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March 30, 1987 - Image 14

Resource type:
Text
Publication:
The Michigan Daily, 1987-03-30

Disclaimer: Computer generated plain text may have errors. Read more about this.

I

SPECIAL ADVERTISING SECTION
1 9 8 7 C O L L E G E

A C H I E V E M E N T

A W A R D S

As state chairman of the Nebraska
Council of Youth, Jacobitz plays a lead-
ing role in tackling issues facing
Nebraska youth, from teenage pregnan-
cy to the farm crisis. He says a major
problem among Nebraska youth is guilt
about leaving home to attend college,
while their families suffer from financial
stress. Issues like these are taken up in
council discussion groups.
"If I ever left the state," Jacobitz
claims, "it would be to work on
agricultural problems that, when solved,
would help Nebraska. My roots are
here."
WILIAM KINCAID
YALE UNIVERSITY
Arriving at Yale from Fayetteville,
Arkansas, Bill Kincaid jumped into
community service in New Haven as if
he'd lived there all his life. To Kincaid,
community service is everything. He
says he puts his energies to use "on both
the political and the basic services
levels."
Kincaid has been actively involved in
voter registration and campaign volun-
teer work in local, senatorial, and guber-
natorial elections. He's also a math and
reading tutor at an inner-city New
Haven school. At Yale, Kincaid is a
member of the Yale Hunger Action Proj-
ect, and he's president of the Yale Col-
lege Democrats.
"This fall," he notes, "the College
Democrats helped at least 85 students
take part in local and state campaigns; I
believe that tasting what political in-
volvement is like as undergraduates will
make these students more likely to take
an active role in public affairs later on."
ARTHUR KDA
KALAMAZOO COLLEGE
Arthur Kudla is a chemistry and
biology double major whose achieve-
ments are revealed in the laboratory, in
the area of toxicological research.
Kudla's interest in toxicity stems from his
concern with the environment.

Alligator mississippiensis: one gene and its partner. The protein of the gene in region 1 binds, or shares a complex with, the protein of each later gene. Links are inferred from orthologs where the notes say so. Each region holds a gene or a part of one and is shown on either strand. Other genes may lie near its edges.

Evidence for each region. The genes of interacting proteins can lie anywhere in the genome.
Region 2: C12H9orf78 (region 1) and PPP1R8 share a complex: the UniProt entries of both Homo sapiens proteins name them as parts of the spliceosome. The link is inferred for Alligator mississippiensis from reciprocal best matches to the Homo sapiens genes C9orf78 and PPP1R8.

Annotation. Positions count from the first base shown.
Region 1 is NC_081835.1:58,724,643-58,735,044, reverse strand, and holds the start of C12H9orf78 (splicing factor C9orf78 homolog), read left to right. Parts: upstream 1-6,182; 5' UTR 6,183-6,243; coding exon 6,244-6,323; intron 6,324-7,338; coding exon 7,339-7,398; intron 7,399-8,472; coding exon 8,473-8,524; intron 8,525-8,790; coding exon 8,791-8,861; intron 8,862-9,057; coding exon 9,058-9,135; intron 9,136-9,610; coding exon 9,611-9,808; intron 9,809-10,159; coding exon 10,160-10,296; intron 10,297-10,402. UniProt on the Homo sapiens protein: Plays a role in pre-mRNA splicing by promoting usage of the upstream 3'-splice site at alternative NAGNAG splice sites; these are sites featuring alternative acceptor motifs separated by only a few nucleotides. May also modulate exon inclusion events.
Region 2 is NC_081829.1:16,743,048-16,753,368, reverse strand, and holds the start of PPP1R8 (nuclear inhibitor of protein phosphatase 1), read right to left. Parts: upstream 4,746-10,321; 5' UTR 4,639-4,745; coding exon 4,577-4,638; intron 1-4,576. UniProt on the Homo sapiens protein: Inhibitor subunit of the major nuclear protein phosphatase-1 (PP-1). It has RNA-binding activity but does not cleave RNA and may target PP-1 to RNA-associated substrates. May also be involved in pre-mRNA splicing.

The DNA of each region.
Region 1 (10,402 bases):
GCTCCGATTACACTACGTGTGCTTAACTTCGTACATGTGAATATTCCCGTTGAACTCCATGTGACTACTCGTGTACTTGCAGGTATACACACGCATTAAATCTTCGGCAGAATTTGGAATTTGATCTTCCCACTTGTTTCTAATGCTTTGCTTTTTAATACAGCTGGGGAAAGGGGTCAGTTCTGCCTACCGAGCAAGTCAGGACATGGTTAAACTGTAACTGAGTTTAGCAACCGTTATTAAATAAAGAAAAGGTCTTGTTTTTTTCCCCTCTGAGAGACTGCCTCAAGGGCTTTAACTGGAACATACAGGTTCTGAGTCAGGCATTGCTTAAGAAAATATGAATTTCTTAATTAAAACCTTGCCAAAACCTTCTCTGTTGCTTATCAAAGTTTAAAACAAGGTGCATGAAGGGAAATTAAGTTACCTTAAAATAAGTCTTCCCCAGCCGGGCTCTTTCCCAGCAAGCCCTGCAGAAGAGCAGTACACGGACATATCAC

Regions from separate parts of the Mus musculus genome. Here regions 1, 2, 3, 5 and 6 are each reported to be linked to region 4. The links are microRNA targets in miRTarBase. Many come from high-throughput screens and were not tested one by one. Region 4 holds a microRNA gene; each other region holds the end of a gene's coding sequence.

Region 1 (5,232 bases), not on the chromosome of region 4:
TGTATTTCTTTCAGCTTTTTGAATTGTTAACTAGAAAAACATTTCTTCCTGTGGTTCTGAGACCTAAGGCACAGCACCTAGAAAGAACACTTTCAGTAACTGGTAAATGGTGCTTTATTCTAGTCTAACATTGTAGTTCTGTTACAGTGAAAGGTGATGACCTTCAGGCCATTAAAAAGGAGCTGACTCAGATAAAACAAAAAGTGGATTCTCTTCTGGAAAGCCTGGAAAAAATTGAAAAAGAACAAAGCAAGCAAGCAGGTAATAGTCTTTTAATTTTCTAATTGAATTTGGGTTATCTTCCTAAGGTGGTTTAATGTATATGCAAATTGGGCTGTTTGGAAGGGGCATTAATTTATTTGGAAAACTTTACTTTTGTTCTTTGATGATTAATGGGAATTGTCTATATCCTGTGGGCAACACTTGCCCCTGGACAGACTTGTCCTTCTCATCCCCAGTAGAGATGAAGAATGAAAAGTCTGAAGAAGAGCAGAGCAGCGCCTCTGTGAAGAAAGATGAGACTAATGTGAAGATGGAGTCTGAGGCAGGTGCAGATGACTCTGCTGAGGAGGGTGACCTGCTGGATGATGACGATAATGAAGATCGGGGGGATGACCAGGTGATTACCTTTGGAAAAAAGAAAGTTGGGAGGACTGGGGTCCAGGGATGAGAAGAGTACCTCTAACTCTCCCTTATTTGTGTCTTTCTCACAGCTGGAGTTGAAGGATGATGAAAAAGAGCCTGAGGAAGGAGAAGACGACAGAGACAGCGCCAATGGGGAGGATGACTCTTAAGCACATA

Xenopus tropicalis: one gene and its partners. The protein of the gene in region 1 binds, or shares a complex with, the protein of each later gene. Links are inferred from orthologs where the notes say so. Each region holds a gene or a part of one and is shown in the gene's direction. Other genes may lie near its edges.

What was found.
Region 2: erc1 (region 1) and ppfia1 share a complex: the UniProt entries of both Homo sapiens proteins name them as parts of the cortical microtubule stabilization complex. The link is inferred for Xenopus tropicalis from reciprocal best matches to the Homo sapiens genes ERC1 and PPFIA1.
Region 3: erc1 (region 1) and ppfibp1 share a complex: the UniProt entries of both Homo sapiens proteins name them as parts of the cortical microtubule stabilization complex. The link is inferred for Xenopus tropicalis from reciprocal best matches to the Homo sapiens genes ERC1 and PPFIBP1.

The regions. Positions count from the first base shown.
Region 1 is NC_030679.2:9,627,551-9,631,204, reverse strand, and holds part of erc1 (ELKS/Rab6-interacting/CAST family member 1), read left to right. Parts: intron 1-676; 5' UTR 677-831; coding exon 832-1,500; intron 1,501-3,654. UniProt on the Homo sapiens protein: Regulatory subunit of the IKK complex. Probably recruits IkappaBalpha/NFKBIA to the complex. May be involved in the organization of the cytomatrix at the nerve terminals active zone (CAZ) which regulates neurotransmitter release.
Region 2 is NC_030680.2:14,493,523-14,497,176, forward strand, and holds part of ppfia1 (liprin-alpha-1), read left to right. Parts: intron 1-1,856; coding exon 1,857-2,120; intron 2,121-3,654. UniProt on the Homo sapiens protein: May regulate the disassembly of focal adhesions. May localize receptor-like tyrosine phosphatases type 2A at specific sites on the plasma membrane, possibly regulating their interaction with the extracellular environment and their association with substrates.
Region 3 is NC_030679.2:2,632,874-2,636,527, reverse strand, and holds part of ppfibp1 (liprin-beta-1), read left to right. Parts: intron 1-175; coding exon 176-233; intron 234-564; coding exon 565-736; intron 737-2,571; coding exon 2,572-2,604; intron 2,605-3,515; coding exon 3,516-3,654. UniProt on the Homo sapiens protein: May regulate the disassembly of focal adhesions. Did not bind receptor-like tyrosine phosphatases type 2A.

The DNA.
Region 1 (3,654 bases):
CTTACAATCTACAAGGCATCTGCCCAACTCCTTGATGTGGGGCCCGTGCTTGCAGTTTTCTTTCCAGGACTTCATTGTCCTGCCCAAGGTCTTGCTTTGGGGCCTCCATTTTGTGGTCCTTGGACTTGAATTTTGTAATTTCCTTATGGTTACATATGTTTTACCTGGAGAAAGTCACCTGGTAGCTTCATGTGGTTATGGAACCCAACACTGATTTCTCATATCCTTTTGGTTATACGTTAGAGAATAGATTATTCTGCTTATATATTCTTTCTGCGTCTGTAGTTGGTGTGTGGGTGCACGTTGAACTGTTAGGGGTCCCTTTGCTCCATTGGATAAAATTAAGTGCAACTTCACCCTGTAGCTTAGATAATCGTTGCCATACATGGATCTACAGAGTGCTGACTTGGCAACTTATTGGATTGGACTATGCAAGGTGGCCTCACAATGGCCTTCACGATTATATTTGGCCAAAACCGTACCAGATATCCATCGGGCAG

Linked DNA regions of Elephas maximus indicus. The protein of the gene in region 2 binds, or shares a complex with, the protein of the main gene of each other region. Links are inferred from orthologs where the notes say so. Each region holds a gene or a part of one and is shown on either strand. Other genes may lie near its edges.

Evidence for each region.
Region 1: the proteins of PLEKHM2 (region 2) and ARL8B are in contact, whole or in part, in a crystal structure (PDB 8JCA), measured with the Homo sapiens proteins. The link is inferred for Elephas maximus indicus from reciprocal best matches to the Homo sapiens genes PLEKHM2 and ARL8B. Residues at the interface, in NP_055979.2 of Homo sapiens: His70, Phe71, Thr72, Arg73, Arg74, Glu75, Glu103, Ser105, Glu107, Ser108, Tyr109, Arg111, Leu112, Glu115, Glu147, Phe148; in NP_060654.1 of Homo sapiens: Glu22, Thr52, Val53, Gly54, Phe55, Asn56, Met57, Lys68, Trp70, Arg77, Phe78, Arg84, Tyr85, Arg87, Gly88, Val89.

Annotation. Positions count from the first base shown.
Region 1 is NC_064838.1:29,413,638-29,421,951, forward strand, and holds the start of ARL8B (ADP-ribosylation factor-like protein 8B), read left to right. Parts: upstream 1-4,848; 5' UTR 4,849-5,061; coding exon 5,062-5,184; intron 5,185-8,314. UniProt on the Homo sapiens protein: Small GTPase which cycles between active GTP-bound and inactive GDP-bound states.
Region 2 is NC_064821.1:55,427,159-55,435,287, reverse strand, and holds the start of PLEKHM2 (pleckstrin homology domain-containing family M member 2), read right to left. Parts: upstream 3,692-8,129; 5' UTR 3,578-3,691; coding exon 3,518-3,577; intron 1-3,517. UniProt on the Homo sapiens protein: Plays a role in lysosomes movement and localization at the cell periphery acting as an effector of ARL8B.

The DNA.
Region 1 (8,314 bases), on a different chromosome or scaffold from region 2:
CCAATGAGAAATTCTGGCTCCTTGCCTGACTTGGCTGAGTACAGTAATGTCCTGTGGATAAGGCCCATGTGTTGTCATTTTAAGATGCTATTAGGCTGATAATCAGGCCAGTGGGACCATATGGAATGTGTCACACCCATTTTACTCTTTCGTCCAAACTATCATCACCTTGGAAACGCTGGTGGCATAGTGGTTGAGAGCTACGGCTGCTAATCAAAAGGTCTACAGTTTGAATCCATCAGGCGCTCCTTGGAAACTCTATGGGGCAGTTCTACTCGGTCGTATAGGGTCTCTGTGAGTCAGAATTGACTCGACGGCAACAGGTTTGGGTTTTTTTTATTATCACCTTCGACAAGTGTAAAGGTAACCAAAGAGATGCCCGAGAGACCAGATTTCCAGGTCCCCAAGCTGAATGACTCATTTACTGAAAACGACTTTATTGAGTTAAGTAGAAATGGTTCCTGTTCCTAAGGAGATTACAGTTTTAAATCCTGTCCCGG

Throughout high school, Kudla con-

American Studies major and the 1986
Truman Scholar from Iowa, Mander-
scheid has already been exposed to a va-
riety of political venues.
Having served as page to the speaker
of the Iowa House of Representatives, he
spent the fall of 1986 in London as an
assistant to a member of Parliament and
a member of the North Atlantic Assem-
bly (NAA). During his tenure in the
House of Commons, Manderscheid
managed to contribute material to
"Alliance Political Developments" and
"Terrorism," two reports to the NAA.
He also wrote a special update on Syria
for a general report on terrorism. In addi-
tion, he condensed a 30,000 word terror-
ism report for publication in the
venerable Jane's Defence Weekly.
Manderscheid is spending the current
semester in Washington as legislative
researcher for Senator Tom Harkin,
working on the "Save The Family Farm
Act." For a young man raised on the
family farm in Zwingle, Iowa-you
might say his Washington assignment is
home grown.
BRETI MATTHEWiS
DARTMOUTH COLLEGE
"Leadership" is how Brett Matthews
collectively describes his achievements.
Matthews began his Dartmouth career
by founding and co-directing Students
Against Famine in Ethiopia (SAFE), a
network of 75 colleges nationwide that,
via direct mail and telemarketing, raised
$65,000 for African relief. As a result,
Matthews was appointed to the Board of
Directors of U.S.A. for Africa's student
campaign.
During his sophomore year, Matthews
co-founded and presided over Common
Sense, a campus newspaper designed to
bridge the gap between Dartmouth's
rival right- and left-wing papers. By
negotiating a grant, selling subscriptions
and recruiting staff, Matthews quickly
made Common Sense a viable and
respected voice on campus.
In Matthews' junior year, he was
elected co-captain of the Dartmouth
Varsity Football Team and received Ivy
League honors for play during the
season.

ducted independent research at home
using self-designed and self-constructed
equipment and procedures. He investi-
gated the toxicity of the herbicide Agent
Orange and won first place in environ-
mental sciences at the International
Science and Engineering Fair. Since
then, he's picked up numerous awards for
research in air pollution, chemical tox-
icity, and carcinogenesis. His research
has taken him to settings as diverse as the
Weizmann Institute of Science in Israel
and the Michigan Cancer Foundation in
Detroit.
Spending his junior year in
Kalamazoo's Foreign Study Program,
Kudla is attending the Friedrich Alex-
ander-Universitat Erlangen in West Ger-
many. "International cooperation," he
says, "is the next step in solving environ-
mental problems."
DAVID MANDEDSCHEIO
UNIVERSITY OF IOWA
David Manderscheid intends on hav-
ing a career in government service. An

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